This year’s sprawling U.S. Senate field can be divided into distinct, if sometimes overlapping, subsets. There are the incumbent congressmen, the establishment Republicans, the conservative insurgents and a host of upstarts and wannabes — or in a few cases, has-beens — who hope to break through the clutter.
But so far, the most distinct contest within a contest is between the two Democrats who have managed to make a dent in the polls. Sure, Republicans are favored to hold outgoing U.S. Sen. David Vitter’s seat, given Louisiana’s overall party leanings. But in any given race, about 40 percent of voters, give or take, usually choose a Democrat.
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If either Public Service Commissioner Foster Campbell or lawyer Caroline Fayard were the sole well-known, well-funded Democrat, either would easily land in the runoff. The fact that they are competing for that same vote, in a 24-candidate race in which the difference between second and third or fourth may be minuscule, means that neither could. So it’s do or die time for both.
On paper, the two candidates represent different wings of the party. Campbell, of Bossier Parish, is an old-school Louisiana rural populist hoping to follow in the successful wake of Gov. John Bel Edwards, who has endorsed him. Fayard, a New Orleans lawyer with roots in Livingston Parish, is running more of a Mary Landrieu-type campaign, and has focused heavily on women’s issues such as pay equity. Landrieu's brother, New Orleans Mayor Mitch Landrieu, endorsed Fayard Monday.
The divide is represented in their staffs, with some operatives who helped Edwards get elected now on Campbell’s team and some of the former senator’s aides helping Fayard. And it shows up in at least one issue area: like Edwards, Campbell is backed by the state's major teacher union, while Fayard has the support of a prominent pro-charter school group for which Mary Landrieu is an advisory board member.
The two differ on the importance of experience, too. Fayard, 38, who has never held office, sees hope in the general anti-incumbent mood.
“People are really looking for something different and fresh. They've had it the Bobby Jindal way. They've had it the Barack Obama way. They've just had it,” she said recently. "I think there is a sentiment, sweeping the country, that feels that frankly both parties are broken. It’s not Democrats are better than Republicans or Republicans are better than Democrats, it's just that parties have generally failed people” on issues such as keeping young people from being crushed by student debt.
Campbell, 69, is no fresh face, having served in the Legislature and the Public Service Commission so long that he’s already been inducted into the state’s political hall of fame.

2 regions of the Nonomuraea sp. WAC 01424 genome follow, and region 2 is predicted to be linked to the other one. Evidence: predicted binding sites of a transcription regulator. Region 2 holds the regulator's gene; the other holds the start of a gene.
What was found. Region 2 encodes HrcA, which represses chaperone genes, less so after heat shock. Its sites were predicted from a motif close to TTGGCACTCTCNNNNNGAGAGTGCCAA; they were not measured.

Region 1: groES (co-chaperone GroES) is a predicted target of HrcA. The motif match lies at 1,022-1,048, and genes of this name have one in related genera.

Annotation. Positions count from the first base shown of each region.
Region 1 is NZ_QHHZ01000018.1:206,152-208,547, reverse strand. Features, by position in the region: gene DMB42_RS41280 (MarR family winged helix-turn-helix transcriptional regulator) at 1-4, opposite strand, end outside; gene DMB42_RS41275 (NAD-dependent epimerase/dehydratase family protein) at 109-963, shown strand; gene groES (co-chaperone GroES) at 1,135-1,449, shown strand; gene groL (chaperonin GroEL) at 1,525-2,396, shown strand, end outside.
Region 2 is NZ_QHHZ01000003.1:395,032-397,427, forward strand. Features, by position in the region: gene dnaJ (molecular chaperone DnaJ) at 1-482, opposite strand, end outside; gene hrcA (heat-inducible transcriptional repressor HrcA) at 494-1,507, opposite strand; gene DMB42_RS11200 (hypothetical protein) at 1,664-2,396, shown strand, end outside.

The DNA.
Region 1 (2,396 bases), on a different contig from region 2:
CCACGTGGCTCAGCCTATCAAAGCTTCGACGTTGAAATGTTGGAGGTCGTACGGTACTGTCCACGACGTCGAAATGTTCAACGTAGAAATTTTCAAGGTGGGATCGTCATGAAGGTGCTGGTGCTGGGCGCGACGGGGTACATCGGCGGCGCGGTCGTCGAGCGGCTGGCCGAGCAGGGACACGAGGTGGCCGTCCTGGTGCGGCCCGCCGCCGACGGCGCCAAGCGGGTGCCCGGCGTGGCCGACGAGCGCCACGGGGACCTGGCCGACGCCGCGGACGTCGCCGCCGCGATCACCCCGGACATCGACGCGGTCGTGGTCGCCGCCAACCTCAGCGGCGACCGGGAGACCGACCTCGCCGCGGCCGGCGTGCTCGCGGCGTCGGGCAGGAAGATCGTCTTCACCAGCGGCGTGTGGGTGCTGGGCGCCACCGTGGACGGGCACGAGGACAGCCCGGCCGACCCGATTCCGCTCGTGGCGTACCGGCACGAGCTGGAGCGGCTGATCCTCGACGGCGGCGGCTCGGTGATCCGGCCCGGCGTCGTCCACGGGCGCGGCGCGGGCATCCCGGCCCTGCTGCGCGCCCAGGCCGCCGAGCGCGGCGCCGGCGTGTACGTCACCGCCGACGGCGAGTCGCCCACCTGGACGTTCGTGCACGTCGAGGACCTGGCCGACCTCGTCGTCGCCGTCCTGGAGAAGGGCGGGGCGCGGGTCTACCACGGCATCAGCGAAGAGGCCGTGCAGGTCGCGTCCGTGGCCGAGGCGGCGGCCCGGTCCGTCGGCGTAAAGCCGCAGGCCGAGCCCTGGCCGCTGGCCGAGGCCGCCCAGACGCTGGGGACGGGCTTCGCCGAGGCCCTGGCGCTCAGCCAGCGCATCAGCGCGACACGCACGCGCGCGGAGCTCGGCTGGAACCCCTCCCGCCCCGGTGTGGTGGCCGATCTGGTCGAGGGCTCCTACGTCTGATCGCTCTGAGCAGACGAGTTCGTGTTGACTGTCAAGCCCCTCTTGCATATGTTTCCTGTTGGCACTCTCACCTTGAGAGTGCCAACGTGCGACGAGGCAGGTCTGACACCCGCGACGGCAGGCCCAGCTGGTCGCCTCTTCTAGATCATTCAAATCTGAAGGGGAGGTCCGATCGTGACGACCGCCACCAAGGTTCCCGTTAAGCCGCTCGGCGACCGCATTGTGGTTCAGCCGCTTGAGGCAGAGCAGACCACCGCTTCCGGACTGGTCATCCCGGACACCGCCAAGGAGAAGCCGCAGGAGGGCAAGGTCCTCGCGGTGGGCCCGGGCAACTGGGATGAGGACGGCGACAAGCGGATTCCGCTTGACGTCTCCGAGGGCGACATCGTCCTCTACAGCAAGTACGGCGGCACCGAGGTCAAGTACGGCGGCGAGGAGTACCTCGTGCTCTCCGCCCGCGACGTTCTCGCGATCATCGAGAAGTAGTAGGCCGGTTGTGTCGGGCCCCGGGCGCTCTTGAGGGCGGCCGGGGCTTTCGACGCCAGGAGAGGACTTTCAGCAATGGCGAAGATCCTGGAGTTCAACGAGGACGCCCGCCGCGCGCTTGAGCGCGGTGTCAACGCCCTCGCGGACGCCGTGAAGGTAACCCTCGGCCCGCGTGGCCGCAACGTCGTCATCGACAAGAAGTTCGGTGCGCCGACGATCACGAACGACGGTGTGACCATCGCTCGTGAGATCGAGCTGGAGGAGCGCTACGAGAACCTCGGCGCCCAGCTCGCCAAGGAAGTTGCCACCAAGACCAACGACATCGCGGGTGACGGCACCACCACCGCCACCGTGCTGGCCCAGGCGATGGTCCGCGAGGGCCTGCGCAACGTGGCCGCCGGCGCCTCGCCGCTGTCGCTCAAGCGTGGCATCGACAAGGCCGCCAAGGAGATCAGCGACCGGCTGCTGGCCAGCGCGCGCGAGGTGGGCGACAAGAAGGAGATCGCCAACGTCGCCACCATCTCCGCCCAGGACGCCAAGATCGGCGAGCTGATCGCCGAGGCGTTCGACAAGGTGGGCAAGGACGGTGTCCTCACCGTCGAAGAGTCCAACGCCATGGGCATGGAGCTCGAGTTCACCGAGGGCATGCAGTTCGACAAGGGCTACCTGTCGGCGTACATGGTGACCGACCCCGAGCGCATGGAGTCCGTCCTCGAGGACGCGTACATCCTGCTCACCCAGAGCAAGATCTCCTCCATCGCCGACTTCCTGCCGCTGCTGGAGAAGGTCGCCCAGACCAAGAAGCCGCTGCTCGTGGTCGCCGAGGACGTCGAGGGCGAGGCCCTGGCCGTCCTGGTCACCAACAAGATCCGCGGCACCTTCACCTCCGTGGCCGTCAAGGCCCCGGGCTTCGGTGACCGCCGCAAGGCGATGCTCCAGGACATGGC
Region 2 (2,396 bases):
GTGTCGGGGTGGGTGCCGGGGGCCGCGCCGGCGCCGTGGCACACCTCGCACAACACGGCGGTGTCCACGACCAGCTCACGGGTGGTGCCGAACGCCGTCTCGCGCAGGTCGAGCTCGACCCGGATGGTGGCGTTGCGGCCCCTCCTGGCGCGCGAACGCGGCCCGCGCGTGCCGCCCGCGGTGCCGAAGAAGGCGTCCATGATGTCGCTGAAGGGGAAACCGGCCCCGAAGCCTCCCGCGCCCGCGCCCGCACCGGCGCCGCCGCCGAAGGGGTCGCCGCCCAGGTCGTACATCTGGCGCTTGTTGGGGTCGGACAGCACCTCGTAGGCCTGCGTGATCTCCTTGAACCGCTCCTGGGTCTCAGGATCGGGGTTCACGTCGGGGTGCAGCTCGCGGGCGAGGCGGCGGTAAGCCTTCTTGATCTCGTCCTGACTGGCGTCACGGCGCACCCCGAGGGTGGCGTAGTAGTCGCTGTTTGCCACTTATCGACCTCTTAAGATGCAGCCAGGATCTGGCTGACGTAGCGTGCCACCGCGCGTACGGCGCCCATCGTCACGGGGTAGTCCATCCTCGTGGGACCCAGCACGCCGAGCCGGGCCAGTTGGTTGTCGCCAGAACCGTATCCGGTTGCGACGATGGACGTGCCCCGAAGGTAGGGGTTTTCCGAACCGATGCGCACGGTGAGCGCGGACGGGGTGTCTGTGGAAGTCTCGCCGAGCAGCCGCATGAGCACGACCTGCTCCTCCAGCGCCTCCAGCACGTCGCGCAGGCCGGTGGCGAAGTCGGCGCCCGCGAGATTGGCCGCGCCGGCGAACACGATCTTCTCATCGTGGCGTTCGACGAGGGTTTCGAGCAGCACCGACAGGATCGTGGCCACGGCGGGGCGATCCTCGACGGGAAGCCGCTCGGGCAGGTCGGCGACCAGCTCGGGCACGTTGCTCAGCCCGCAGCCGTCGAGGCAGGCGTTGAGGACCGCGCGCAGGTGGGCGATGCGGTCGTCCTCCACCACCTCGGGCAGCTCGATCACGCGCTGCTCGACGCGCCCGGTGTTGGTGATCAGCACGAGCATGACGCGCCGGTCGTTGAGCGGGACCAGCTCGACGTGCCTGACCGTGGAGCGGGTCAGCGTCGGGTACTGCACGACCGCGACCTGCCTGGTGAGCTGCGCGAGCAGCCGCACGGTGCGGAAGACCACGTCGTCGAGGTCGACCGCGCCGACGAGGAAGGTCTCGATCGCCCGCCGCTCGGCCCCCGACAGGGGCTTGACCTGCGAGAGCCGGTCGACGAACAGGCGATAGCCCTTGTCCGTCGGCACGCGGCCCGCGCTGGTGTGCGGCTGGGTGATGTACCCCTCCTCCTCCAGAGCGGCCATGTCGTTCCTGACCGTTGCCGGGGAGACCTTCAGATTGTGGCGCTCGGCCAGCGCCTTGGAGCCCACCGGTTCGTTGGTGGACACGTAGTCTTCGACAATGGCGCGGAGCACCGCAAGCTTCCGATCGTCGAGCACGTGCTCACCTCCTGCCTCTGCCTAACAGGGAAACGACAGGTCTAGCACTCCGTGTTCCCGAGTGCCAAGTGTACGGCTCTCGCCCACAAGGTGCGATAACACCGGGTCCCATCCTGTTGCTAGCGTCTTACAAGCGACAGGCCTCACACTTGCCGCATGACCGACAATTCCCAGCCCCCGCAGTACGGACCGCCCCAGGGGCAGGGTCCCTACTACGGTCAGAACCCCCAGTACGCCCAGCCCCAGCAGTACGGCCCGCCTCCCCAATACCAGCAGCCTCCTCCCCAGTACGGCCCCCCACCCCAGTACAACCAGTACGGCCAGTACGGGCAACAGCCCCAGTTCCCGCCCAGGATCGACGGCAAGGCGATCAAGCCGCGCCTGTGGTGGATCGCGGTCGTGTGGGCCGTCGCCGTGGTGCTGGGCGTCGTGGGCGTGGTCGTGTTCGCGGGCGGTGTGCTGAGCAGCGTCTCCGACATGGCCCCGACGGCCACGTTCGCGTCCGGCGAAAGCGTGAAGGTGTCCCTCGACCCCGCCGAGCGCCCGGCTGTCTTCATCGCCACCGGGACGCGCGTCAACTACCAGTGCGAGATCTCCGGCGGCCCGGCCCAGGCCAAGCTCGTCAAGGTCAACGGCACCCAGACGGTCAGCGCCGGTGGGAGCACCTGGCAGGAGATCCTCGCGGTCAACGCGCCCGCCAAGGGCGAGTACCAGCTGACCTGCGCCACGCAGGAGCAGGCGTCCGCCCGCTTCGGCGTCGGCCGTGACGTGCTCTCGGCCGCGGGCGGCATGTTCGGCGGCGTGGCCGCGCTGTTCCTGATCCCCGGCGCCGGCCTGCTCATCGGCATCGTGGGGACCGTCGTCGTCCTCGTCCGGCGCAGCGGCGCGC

“I’m the only Democrat with a record,” he said. "Experience is good. It lets you help people without a big learning curve."
That record, he said, involves taking on more special interests than anyone in Louisiana, including big oil and gas, his focus when he ran for governor in 2007. This year he’s talking about closing the revolving door that lets lawmakers quickly cash in as lobbyists once they leave Congress.
Both candidates point to the fact that they outperformed Democrats at the top of the ticket in previous races, when Fayard ran for lieutenant governor in 2010 and when Campbell got some 50,000 more votes than Landrieu in his northwest Louisiana PSC district in 2014.
But both know perfectly well where the bulk of Democratic votes are and are aiming their efforts there. Fayard has sought to position herself as the fiercest critic of former Klan leader David Duke, a Republican candidate in the large field. A PAC supporting Campbell has an ad out criticizing Fayard’s relatives, who have close ties to the Clinton family, for contributing to John McCain and Sarah Palin over Barack Obama in 2008 after his bruising primary against Hillary Clinton.
This year it’s Fayard who’s embracing the national ticket, focusing on issues before Congress, vowing to put her connections to Clinton to work for Louisiana voters and even making the case that, come the December runoff, conservative voters might want to opt for Democrat if the Senate switches hands in November.
“Do you want to be on the table or on the menu?” she asked.
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Campbell, meanwhile, recently declined to tell Advocate reporter Tyler Bridges which presidential candidate he backs.
“This race is about Louisiana,” he said. “Talking about Hillary Clinton distracts people.”
That doesn’t mean he’s running away from all national Democrats, though. If Fayard sees hope in the desire for fresh faces, Campbell can relate to another old populist hand who had a breakthrough year.
“This is the year to let Foster be Foster,” Campbell quoted his own pollster as saying during a recent interview. “I've been doing what Bernie Sanders has been doing for years."